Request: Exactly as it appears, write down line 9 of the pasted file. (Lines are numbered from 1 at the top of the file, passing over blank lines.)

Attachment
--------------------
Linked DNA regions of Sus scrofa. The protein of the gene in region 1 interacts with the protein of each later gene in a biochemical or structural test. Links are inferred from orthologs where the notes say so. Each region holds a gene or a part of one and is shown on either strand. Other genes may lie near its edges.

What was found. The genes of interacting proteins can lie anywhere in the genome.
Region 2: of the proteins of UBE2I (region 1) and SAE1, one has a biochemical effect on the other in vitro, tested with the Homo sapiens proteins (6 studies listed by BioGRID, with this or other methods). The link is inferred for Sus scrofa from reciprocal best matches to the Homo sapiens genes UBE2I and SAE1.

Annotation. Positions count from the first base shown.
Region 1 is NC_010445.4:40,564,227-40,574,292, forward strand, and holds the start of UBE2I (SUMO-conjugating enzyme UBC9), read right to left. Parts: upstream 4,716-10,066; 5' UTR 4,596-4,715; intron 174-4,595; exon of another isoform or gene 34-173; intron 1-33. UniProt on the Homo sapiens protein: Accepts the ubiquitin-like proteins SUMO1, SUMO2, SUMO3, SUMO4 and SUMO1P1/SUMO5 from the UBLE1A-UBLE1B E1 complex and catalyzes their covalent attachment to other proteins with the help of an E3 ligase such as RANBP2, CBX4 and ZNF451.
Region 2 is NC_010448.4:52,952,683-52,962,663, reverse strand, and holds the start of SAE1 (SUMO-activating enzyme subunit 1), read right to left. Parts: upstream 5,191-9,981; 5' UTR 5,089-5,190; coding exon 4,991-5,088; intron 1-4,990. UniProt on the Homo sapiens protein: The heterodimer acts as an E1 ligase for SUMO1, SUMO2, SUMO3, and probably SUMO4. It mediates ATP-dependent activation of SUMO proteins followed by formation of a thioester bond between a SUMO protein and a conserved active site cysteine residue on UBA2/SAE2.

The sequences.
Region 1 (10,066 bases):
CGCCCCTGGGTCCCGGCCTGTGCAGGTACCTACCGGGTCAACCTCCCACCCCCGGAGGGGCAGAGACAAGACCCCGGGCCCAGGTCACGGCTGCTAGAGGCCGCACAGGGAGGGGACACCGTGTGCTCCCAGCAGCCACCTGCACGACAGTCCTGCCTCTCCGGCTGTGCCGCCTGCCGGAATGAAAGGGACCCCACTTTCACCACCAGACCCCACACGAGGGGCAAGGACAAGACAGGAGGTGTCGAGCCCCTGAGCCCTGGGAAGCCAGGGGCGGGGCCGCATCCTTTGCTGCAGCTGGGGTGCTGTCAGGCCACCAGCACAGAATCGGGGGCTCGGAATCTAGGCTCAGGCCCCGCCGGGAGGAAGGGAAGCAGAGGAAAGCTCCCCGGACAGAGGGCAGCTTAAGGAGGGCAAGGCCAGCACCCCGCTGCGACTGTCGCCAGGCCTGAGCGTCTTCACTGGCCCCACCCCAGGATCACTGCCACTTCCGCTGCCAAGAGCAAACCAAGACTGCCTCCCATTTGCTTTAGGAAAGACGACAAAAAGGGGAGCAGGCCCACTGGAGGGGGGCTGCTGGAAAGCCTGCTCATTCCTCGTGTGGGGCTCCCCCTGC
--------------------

CGCCCCTGGGTCCCGGCCTGTGCAGGTACCTACCGGGTCAACCTCCCACCCCCGGAGGGGCAGAGACAAGACCCCGGGCCCAGGTCACGGCTGCTAGAGGCCGCACAGGGAGGGGACACCGTGTGCTCCCAGCAGCCACCTGCACGACAGTCCTGCCTCTCCGGCTGTGCCGCCTGCCGGAATGAAAGGGACCCCACTTTCACCACCAGACCCCACACGAGGGGCAAGGACAAGACAGGAGGTGTCGAGCCCCTGAGCCCTGGGAAGCCAGGGGCGGGGCCGCATCCTTTGCTGCAGCTGGGGTGCTGTCAGGCCACCAGCACAGAATCGGGGGCTCGGAATCTAGGCTCAGGCCCCGCCGGGAGGAAGGGAAGCAGAGGAAAGCTCCCCGGACAGAGGGCAGCTTAAGGAGGGCAAGGCCAGCACCCCGCTGCGACTGTCGCCAGGCCTGAGCGTCTTCACTGGCCCCACCCCAGGATCACTGCCACTTCCGCTGCCAAGAGCAAACCAAGACTGCCTCCCATTTGCTTTAGGAAAGACGACAAAAAGGGGAGCAGGCCCACTGGAGGGGGGCTGCTGGAAAGCCTGCTCATTCCTCGTGTGGGGCTCCCCCTGC